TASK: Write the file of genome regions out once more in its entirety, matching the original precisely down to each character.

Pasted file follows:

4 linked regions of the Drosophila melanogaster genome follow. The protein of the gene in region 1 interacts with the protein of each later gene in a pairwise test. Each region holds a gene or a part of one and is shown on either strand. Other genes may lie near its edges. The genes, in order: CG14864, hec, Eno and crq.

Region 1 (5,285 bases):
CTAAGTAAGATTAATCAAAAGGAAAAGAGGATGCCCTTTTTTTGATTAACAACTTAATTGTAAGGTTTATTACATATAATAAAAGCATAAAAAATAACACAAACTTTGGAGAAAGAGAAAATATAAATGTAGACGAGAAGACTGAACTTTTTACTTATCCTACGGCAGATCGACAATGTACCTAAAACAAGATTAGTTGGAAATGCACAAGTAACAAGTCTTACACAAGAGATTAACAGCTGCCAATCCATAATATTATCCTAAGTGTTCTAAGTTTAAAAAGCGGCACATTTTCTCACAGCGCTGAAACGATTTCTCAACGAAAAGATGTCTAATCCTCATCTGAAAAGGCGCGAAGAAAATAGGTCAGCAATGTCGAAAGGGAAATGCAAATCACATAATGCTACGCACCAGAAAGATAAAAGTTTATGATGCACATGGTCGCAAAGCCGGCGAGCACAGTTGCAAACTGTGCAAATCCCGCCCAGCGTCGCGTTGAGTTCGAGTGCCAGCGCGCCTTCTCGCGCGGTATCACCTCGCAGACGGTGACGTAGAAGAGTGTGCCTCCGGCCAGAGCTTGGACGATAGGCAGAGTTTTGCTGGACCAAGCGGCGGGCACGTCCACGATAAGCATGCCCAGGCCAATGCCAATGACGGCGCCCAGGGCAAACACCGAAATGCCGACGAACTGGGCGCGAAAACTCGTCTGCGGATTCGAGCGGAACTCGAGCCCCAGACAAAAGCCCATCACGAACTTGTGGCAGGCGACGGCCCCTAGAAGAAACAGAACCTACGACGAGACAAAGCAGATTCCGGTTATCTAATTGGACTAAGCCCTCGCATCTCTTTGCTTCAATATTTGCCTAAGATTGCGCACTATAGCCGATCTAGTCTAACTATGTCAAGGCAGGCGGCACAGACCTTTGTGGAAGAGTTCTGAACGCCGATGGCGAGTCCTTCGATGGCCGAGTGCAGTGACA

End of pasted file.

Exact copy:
4 linked regions of the Drosophila melanogaster genome follow. The protein of the gene in region 1 interacts with the protein of each later gene in a pairwise test. Each region holds a gene or a part of one and is shown on either strand. Other genes may lie near its edges. The genes, in order: CG14864, hec, Eno and crq.

Region 1 (5,285 bases):
CTAAGTAAGATTAATCAAAAGGAAAAGAGGATGCCCTTTTTTTGATTAACAACTTAATTGTAAGGTTTATTACATATAATAAAAGCATAAAAAATAACACAAACTTTGGAGAAAGAGAAAATATAAATGTAGACGAGAAGACTGAACTTTTTACTTATCCTACGGCAGATCGACAATGTACCTAAAACAAGATTAGTTGGAAATGCACAAGTAACAAGTCTTACACAAGAGATTAACAGCTGCCAATCCATAATATTATCCTAAGTGTTCTAAGTTTAAAAAGCGGCACATTTTCTCACAGCGCTGAAACGATTTCTCAACGAAAAGATGTCTAATCCTCATCTGAAAAGGCGCGAAGAAAATAGGTCAGCAATGTCGAAAGGGAAATGCAAATCACATAATGCTACGCACCAGAAAGATAAAAGTTTATGATGCACATGGTCGCAAAGCCGGCGAGCACAGTTGCAAACTGTGCAAATCCCGCCCAGCGTCGCGTTGAGTTCGAGTGCCAGCGCGCCTTCTCGCGCGGTATCACCTCGCAGACGGTGACGTAGAAGAGTGTGCCTCCGGCCAGAGCTTGGACGATAGGCAGAGTTTTGCTGGACCAAGCGGCGGGCACGTCCACGATAAGCATGCCCAGGCCAATGCCAATGACGGCGCCCAGGGCAAACACCGAAATGCCGACGAACTGGGCGCGAAAACTCGTCTGCGGATTCGAGCGGAACTCGAGCCCCAGACAAAAGCCCATCACGAACTTGTGGCAGGCGACGGCCCCTAGAAGAAACAGAACCTACGACGAGACAAAGCAGATTCCGGTTATCTAATTGGACTAAGCCCTCGCATCTCTTTGCTTCAATATTTGCCTAAGATTGCGCACTATAGCCGATCTAGTCTAACTATGTCAAGGCAGGCGGCACAGACCTTTGTGGAAGAGTTCTGAACGCCGATGGCGAGTCCTTCGATGGCCGAGTGCAGTGACA